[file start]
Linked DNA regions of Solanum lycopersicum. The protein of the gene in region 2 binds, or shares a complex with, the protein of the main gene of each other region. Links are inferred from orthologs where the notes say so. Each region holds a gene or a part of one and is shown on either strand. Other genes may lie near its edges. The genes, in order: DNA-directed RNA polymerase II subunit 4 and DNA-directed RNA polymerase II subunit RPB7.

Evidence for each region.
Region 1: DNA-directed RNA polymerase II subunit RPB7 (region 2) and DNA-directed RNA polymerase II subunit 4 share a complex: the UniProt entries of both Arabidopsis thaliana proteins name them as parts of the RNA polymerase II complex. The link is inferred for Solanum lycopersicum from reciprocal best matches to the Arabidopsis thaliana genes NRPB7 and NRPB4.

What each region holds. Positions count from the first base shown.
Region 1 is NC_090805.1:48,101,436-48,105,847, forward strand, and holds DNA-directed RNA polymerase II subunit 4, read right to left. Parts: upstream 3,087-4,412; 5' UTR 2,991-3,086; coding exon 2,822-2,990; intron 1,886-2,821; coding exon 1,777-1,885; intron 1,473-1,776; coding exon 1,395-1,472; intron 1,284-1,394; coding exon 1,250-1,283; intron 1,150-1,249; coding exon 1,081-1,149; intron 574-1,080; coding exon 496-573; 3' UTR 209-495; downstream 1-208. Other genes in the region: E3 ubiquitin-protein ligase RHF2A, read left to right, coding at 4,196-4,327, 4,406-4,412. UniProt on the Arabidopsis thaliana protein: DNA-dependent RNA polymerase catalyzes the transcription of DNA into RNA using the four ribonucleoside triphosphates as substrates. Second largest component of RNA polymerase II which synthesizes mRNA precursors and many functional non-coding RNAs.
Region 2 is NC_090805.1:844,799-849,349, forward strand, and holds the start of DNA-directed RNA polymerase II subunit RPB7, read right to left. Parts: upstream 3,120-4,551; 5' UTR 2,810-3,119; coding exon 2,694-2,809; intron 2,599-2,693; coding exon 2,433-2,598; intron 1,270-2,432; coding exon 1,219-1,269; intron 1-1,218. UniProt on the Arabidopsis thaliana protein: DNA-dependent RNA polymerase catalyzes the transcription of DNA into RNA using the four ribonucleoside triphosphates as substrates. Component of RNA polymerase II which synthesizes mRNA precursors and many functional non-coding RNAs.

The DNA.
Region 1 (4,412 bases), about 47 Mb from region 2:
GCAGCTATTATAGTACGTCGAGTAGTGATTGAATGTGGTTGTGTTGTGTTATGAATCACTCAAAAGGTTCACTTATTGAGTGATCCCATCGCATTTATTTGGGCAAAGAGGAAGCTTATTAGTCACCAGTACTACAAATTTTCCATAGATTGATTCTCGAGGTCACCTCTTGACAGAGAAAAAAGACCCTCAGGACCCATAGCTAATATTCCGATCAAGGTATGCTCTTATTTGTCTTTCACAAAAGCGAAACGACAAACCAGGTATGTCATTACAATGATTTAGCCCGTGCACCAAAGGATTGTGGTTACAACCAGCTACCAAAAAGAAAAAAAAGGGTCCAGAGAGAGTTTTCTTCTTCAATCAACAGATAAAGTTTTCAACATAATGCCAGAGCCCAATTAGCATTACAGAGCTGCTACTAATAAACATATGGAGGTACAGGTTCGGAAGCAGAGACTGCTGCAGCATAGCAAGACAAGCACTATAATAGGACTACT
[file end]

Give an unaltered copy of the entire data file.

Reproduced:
Linked DNA regions of Solanum lycopersicum. The protein of the gene in region 2 binds, or shares a complex with, the protein of the main gene of each other region. Links are inferred from orthologs where the notes say so. Each region holds a gene or a part of one and is shown on either strand. Other genes may lie near its edges. The genes, in order: DNA-directed RNA polymerase II subunit 4 and DNA-directed RNA polymerase II subunit RPB7.

Evidence for each region.
Region 1: DNA-directed RNA polymerase II subunit RPB7 (region 2) and DNA-directed RNA polymerase II subunit 4 share a complex: the UniProt entries of both Arabidopsis thaliana proteins name them as parts of the RNA polymerase II complex. The link is inferred for Solanum lycopersicum from reciprocal best matches to the Arabidopsis thaliana genes NRPB7 and NRPB4.

What each region holds. Positions count from the first base shown.
Region 1 is NC_090805.1:48,101,436-48,105,847, forward strand, and holds DNA-directed RNA polymerase II subunit 4, read right to left. Parts: upstream 3,087-4,412; 5' UTR 2,991-3,086; coding exon 2,822-2,990; intron 1,886-2,821; coding exon 1,777-1,885; intron 1,473-1,776; coding exon 1,395-1,472; intron 1,284-1,394; coding exon 1,250-1,283; intron 1,150-1,249; coding exon 1,081-1,149; intron 574-1,080; coding exon 496-573; 3' UTR 209-495; downstream 1-208. Other genes in the region: E3 ubiquitin-protein ligase RHF2A, read left to right, coding at 4,196-4,327, 4,406-4,412. UniProt on the Arabidopsis thaliana protein: DNA-dependent RNA polymerase catalyzes the transcription of DNA into RNA using the four ribonucleoside triphosphates as substrates. Second largest component of RNA polymerase II which synthesizes mRNA precursors and many functional non-coding RNAs.
Region 2 is NC_090805.1:844,799-849,349, forward strand, and holds the start of DNA-directed RNA polymerase II subunit RPB7, read right to left. Parts: upstream 3,120-4,551; 5' UTR 2,810-3,119; coding exon 2,694-2,809; intron 2,599-2,693; coding exon 2,433-2,598; intron 1,270-2,432; coding exon 1,219-1,269; intron 1-1,218. UniProt on the Arabidopsis thaliana protein: DNA-dependent RNA polymerase catalyzes the transcription of DNA into RNA using the four ribonucleoside triphosphates as substrates. Component of RNA polymerase II which synthesizes mRNA precursors and many functional non-coding RNAs.

The DNA.
Region 1 (4,412 bases), about 47 Mb from region 2:
GCAGCTATTATAGTACGTCGAGTAGTGATTGAATGTGGTTGTGTTGTGTTATGAATCACTCAAAAGGTTCACTTATTGAGTGATCCCATCGCATTTATTTGGGCAAAGAGGAAGCTTATTAGTCACCAGTACTACAAATTTTCCATAGATTGATTCTCGAGGTCACCTCTTGACAGAGAAAAAAGACCCTCAGGACCCATAGCTAATATTCCGATCAAGGTATGCTCTTATTTGTCTTTCACAAAAGCGAAACGACAAACCAGGTATGTCATTACAATGATTTAGCCCGTGCACCAAAGGATTGTGGTTACAACCAGCTACCAAAAAGAAAAAAAAGGGTCCAGAGAGAGTTTTCTTCTTCAATCAACAGATAAAGTTTTCAACATAATGCCAGAGCCCAATTAGCATTACAGAGCTGCTACTAATAAACATATGGAGGTACAGGTTCGGAAGCAGAGACTGCTGCAGCATAGCAAGACAAGCACTATAATAGGACTACT